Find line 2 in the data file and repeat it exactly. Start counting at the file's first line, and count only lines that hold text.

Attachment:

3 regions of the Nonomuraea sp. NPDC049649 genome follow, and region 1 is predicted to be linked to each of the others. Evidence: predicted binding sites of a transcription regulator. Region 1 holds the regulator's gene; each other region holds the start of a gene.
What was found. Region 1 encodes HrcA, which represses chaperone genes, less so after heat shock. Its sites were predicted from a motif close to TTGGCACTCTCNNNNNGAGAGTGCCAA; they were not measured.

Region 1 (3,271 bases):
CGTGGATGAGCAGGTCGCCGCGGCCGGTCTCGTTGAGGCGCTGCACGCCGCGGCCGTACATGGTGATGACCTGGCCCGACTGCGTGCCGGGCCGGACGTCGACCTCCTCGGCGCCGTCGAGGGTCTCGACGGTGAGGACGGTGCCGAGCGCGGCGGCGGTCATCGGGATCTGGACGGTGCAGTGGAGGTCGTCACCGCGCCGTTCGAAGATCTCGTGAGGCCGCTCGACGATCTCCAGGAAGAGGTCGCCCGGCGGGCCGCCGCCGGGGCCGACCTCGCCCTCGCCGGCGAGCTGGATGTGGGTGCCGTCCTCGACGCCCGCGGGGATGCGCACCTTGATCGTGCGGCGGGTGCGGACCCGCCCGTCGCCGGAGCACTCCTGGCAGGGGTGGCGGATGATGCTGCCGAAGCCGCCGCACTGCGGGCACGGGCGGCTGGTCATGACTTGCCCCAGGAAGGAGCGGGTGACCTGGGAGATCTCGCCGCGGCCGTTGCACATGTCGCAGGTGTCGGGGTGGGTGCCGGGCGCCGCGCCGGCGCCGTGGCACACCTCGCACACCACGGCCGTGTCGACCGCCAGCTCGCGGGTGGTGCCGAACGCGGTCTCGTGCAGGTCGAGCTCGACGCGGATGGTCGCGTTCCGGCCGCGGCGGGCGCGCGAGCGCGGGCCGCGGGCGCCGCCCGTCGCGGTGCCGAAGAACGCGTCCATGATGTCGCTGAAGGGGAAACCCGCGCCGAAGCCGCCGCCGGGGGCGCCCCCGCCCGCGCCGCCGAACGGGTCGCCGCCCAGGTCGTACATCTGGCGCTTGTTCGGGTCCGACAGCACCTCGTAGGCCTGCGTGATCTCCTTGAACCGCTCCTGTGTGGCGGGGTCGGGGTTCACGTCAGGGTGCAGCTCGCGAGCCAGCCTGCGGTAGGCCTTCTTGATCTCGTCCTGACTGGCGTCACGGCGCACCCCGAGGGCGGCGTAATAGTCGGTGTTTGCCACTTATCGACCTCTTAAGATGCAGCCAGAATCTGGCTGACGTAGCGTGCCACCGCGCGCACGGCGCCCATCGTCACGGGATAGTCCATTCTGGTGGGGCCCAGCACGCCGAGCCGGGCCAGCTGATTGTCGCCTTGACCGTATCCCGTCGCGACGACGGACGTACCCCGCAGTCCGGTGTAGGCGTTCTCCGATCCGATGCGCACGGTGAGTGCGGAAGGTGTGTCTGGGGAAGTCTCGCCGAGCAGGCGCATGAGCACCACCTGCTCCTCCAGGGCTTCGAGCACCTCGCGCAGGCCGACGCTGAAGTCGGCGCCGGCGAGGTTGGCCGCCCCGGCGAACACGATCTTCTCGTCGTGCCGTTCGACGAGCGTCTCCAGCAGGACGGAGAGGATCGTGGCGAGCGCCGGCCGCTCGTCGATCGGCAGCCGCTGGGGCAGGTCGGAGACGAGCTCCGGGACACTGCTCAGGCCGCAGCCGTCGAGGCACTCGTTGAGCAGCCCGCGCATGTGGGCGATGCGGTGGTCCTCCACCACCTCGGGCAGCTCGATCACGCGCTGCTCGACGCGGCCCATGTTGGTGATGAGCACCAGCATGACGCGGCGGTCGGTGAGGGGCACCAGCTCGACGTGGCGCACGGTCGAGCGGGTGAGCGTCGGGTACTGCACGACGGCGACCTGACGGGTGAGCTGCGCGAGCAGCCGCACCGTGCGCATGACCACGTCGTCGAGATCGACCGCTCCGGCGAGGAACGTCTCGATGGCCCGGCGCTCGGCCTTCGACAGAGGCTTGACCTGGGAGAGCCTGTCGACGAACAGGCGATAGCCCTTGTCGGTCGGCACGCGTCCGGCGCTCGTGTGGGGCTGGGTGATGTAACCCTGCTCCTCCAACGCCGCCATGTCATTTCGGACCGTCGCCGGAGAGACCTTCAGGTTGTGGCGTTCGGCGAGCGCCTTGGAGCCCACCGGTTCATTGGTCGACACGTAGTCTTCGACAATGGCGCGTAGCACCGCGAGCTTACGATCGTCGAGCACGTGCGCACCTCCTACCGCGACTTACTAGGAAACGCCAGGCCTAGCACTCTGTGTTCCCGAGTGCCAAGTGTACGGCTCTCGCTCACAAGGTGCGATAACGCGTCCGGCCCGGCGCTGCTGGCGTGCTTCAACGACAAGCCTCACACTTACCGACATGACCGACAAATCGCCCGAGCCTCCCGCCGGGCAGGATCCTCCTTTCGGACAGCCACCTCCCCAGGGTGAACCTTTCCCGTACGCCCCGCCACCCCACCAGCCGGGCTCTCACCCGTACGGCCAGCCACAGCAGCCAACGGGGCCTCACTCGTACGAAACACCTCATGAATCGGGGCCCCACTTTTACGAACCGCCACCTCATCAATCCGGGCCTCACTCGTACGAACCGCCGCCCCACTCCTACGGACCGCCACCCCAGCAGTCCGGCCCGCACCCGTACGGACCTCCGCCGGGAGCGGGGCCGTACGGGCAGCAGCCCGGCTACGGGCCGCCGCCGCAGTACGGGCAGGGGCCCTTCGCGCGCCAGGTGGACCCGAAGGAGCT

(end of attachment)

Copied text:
What was found. Region 1 encodes HrcA, which represses chaperone genes, less so after heat shock. Its sites were predicted from a motif close to TTGGCACTCTCNNNNNGAGAGTGCCAA; they were not measured.